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Baseline dependency of nicotine's sensory gating actions: similarities and differences in low, medium and high P50 suppressors

Baseline dependency of nicotine's sensory gating actions: similarities and differences in low, medium and high P50 suppressors

Journal of Psychopharmacology 27(9): 790-800

Reduced suppression of the P50 auditory event-related potential in schizophrenia patients relative to normal controls is indicative of a sensory gating deficit and is one of the most robust findings reported for functional brain abnormalities in this disorder. However, there is considerable gating variability in patients and controls and there is little understanding as to how inter-individual differences moderate gating responses to drugs and nicotinic agonists in particular, which have shown potential to reverse gating deficits. In this study the effects of acutely administered nicotine (gum, 6 mg) on sensory gating in a paired (S₁-S₂) auditory stimulus paradigm were investigated in 57 healthy, non-smoking volunteers stratified as low (n = 19), medium (n = 19) and high (n = 19) P50 suppressors on the basis of three separate baseline derived gating indices, P50 ratios, P50 difference scores, and gating difference waveforms. Relative to placebo, nicotine consistently improved gating in low suppressors as stratified with all three gating indices, exerted no effects in medium suppressors and reduced gating in high suppressors. Analysis of individual stimulus (S₂, S₂) amplitudes showed distinctly different mechanisms of action underlying nicotine effects in individuals with low and high baseline suppression. The results parallel similar findings of baseline-dependency in the gating effects of several antipsychotic drugs in healthy volunteers and support the use of group segmentation as a translational model in novel cognitive drug development for schizophrenia.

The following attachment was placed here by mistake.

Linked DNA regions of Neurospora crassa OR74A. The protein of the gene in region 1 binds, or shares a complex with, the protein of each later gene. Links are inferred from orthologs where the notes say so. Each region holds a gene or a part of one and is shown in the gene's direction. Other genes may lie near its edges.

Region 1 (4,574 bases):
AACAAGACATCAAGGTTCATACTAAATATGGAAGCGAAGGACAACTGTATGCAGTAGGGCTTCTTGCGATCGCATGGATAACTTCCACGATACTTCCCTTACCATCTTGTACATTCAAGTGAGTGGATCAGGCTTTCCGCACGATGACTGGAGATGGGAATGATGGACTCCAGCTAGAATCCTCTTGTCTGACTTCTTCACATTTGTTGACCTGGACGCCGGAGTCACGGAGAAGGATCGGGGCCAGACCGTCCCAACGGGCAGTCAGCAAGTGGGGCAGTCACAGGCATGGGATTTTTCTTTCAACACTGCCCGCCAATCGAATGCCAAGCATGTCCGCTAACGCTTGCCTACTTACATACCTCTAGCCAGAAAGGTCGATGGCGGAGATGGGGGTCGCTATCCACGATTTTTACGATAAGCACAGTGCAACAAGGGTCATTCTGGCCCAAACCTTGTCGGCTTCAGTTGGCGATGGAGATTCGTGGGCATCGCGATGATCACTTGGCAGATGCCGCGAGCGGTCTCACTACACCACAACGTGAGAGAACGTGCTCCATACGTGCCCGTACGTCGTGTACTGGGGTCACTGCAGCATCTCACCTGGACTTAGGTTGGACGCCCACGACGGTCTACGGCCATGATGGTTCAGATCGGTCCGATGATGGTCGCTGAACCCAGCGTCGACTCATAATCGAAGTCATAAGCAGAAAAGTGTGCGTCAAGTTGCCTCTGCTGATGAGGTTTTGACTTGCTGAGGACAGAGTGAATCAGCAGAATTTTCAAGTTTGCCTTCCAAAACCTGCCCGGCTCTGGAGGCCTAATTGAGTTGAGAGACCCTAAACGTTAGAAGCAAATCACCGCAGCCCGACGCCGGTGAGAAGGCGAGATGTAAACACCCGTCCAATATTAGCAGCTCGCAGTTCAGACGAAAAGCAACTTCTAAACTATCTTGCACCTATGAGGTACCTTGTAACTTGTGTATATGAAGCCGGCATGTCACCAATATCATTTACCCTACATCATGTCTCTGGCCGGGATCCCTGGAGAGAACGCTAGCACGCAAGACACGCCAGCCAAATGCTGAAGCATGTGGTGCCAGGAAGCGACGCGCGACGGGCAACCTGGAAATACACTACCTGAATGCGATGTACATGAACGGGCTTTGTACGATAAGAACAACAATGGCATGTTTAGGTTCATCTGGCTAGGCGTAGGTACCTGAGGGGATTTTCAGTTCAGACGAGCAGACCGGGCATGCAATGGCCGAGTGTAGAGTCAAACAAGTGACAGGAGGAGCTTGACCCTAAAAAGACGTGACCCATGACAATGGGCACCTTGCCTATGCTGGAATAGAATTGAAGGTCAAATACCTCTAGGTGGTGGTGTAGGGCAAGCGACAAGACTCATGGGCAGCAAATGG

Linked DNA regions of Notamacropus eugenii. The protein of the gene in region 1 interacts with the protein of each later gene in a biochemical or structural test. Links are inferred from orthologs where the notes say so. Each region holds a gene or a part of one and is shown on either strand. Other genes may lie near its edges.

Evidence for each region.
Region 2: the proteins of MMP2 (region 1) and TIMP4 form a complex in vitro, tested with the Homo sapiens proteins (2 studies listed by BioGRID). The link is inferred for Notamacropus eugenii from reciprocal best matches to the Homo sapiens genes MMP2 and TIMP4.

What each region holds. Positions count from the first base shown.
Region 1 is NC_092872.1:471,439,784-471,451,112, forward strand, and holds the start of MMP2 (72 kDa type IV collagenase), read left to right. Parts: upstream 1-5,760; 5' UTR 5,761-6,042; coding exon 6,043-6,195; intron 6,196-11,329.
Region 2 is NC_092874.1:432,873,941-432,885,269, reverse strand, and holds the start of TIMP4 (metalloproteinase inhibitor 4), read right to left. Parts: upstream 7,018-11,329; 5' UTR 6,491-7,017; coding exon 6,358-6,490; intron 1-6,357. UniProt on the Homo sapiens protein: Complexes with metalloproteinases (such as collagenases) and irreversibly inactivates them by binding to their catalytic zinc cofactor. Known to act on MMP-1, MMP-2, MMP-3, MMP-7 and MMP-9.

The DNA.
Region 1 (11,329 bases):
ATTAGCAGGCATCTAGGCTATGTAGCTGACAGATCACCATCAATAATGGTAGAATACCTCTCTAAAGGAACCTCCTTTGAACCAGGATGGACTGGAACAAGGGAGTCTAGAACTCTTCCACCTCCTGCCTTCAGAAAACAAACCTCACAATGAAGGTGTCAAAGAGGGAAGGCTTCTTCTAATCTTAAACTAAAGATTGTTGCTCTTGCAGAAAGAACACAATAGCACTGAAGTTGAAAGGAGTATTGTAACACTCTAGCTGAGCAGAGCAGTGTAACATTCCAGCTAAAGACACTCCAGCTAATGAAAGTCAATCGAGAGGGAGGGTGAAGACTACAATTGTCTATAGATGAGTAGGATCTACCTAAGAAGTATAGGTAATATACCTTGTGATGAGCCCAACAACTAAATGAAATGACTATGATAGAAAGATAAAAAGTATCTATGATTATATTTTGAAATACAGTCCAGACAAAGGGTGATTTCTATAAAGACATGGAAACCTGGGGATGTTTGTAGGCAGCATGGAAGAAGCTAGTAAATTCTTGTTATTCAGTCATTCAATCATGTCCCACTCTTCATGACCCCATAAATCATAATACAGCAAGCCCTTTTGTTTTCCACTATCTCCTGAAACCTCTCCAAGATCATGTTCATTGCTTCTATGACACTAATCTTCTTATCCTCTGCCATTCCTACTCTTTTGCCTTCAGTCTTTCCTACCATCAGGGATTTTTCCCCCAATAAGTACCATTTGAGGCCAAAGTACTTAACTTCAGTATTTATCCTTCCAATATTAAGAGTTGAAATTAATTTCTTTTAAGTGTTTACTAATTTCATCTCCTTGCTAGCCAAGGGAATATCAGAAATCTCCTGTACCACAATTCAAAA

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Accession: 036925385

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PMID: 23744798

DOI: 10.1177/0269881113490449

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